In 1864, while visiting her brother; General Warren, Emily met Washington Roebling. Washington had served under Kemble during the Civil War. Their relationship took off from there. January 18th, just 11 months later, Emily and Washington were married. 2 years after they said ‘I do’, John Roebling (Emily’s father in-law) sent the both of them to Europe to learn more about caissons disease (also known as the bends). This was a disease popular among bridge builders. John Roebling had begun a monumental project: a bridge over New York’s East River that would connect Brooklyn to New York. John didn’t see this dream of his come to reality. A few years later, John died of tetanus. To continue his father’s legacy, Washington took up the project. However, in January of 1872 Washington fell into “the bends.” His health declined drastically leaving him bed ridden.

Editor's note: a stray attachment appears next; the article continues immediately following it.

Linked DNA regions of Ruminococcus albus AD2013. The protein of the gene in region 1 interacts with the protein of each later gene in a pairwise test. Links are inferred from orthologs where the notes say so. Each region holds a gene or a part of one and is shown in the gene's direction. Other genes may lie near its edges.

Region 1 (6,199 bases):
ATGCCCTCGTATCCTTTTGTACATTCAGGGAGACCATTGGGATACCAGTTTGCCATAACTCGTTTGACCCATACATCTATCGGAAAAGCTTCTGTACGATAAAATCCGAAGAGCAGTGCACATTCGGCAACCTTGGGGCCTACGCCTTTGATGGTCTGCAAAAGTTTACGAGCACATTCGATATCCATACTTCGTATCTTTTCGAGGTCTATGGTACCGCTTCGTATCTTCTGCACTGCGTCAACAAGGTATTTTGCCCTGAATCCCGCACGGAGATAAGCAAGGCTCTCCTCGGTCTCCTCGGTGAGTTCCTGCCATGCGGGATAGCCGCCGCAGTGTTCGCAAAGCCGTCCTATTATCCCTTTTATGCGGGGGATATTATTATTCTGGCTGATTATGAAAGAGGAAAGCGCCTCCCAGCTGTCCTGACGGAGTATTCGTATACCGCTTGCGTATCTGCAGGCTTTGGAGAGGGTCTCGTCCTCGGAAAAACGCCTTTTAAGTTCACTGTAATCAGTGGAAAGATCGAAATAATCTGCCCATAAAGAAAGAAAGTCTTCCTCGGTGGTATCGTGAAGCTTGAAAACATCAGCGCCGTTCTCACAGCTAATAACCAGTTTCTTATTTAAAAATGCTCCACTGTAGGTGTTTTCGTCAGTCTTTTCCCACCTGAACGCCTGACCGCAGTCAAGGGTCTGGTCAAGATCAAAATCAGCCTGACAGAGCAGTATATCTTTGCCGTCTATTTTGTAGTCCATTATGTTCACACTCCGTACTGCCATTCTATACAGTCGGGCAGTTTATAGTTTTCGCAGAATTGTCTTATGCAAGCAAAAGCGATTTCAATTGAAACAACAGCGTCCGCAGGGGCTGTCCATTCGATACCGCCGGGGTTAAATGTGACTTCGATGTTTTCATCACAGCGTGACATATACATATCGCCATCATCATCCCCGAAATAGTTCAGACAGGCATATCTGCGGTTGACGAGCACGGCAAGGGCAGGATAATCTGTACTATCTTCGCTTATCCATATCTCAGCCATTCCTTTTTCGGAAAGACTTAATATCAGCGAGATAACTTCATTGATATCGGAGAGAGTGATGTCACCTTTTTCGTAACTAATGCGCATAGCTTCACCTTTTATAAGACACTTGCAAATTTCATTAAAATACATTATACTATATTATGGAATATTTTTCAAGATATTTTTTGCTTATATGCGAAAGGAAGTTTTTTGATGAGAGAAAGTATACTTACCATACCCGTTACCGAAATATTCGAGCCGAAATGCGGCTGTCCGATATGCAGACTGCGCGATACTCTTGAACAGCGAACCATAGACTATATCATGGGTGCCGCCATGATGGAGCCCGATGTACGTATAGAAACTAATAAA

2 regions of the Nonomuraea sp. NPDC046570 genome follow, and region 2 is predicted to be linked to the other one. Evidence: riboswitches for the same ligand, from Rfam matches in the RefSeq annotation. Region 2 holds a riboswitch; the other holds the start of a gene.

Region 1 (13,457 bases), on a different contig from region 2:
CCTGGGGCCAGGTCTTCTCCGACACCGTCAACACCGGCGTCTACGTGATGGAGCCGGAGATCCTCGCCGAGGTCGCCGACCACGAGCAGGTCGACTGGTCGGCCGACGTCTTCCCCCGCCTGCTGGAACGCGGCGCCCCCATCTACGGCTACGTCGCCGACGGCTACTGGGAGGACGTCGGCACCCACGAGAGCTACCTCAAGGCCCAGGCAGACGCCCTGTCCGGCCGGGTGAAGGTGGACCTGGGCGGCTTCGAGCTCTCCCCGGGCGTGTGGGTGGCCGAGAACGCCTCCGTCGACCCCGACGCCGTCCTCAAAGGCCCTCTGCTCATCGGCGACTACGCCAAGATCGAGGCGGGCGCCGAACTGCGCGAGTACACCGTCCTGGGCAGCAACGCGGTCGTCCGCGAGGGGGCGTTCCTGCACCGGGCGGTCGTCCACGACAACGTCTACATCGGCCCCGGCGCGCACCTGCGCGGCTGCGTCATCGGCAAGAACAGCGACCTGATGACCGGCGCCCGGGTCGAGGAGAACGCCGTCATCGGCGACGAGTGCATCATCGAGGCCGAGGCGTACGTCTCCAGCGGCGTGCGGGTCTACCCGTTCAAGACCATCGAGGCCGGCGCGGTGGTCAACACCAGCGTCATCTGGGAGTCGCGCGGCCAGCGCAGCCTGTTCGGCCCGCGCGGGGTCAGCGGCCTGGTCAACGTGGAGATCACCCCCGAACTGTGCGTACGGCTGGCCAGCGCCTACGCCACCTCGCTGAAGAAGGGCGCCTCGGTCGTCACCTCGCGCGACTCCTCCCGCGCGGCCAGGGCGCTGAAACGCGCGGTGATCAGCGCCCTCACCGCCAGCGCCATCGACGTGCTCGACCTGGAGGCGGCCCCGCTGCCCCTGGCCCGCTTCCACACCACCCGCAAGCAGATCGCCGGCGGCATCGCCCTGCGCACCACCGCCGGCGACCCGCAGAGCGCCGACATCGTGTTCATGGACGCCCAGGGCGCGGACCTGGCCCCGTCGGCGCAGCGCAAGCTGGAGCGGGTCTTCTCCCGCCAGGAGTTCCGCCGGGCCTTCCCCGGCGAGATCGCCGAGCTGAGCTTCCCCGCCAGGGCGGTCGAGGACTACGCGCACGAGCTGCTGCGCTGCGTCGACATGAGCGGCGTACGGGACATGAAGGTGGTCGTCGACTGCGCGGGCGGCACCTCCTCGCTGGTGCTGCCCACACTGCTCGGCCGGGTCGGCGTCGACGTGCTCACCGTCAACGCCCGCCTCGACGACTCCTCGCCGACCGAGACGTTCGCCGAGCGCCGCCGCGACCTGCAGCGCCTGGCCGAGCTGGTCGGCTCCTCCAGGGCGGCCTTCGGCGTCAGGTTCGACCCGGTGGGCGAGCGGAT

In 1883, the Brooklyn Bridge opened, thanks to Emily’s persistence. Well-deserved praise was sung to Emily at the opening ceremony. Abram Hewit called the bridge a “an everlasting monument to the self-sacrificing devotion of a woman and of her capacity for that higher education from which she has been too long disbarred.” Emily Warren will forever be remembered with all that is admired in human nature and the art of construction, Hewit acclaimed.